Repository

The topics for discussion on this portal have already been analyzed by multiple actors. In this repository, the GS / OAS brings together some of them, as one more contribution to the discussion. This repository has two sections: In the Policy section, we will integrate information on policies relevant to the issues under discussion that are being implemented by Member States, Observer States and other States of the world. In Studies we will include analyzes, reports and reports published by academic institutions, think tanks, international and multilateral organizations, non-governmental organizations and private entities, all of them of recognized prestige, which are relevant to the conversation. The OAS will publish these articles and reports in their original language.

Special Commentary: COVID-19 US Army War College

  • 16 June 2020

SSI research professors and faculty consider the COVID-19 pandemic and its long-term, strategic implications for the U.S. Army and national security.  Each essay provides an independent, specialized view on a particular aspect of the challenges posed by COVID-19 and includes recommendations on how the Army and DoD should address those issues.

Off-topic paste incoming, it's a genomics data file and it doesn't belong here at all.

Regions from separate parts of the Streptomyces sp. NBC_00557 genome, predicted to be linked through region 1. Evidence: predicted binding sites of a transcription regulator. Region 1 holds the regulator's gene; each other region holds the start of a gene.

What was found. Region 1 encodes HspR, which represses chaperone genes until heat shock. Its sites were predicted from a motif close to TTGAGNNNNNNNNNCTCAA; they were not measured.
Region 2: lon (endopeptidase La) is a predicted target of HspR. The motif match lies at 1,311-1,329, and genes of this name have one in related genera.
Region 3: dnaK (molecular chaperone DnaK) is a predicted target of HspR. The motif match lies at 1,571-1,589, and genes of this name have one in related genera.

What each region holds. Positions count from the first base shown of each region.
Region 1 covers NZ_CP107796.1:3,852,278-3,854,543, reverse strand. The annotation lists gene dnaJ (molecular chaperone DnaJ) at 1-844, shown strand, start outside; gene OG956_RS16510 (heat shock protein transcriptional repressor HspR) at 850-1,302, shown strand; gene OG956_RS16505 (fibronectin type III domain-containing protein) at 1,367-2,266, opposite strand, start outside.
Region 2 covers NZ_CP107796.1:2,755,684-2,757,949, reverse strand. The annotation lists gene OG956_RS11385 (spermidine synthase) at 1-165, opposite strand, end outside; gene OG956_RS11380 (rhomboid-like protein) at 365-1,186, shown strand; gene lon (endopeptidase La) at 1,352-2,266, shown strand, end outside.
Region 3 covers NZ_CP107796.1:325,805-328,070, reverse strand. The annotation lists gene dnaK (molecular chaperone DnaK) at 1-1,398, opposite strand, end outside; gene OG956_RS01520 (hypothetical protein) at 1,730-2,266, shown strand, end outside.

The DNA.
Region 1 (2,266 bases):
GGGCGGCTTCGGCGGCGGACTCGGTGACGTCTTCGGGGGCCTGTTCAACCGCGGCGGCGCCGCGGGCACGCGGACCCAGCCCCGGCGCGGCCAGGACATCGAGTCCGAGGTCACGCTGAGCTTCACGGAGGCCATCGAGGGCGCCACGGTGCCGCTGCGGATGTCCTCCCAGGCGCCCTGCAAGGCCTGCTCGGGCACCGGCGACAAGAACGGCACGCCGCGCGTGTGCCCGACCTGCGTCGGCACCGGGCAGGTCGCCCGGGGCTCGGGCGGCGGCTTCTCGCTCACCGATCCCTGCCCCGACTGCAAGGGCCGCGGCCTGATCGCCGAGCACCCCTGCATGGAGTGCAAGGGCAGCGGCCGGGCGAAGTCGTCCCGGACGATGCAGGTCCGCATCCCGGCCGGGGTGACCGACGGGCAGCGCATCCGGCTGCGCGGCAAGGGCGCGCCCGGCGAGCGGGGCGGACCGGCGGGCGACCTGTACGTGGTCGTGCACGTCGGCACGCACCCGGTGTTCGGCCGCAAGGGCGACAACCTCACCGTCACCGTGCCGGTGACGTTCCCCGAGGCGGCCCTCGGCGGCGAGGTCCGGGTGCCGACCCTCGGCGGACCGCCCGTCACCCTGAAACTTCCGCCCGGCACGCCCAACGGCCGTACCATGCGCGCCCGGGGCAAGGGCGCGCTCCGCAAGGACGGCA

Money Laundering Could Stifle Latin America’s Response to COVID-19

  • 11 June 2020

Some of Latin America’s most serious challenges—violent crime, drug trafficking, economic inequality and public corruption—all have one thing in common: money laundering. In Mexico alone, the government’s Financial Intelligence Unit reported that drug cartels and other illicit actors laundered an estimated $50 billion in 2019— crucial revenue for cartels that has also contributed to Mexico’s record-high homicide rate in recent years. Money laundering has helped Brazilian gangs like the Primeiro Comando da Capital, or First Capital Command, expand their criminal networks into neighboring Paraguay and Bolivia. In Venezuela, it has enabled a dramatic theft of public resources by officials tied to President Nicolas Maduro’s government, while the average Venezuelan has starved because of widespread food shortages.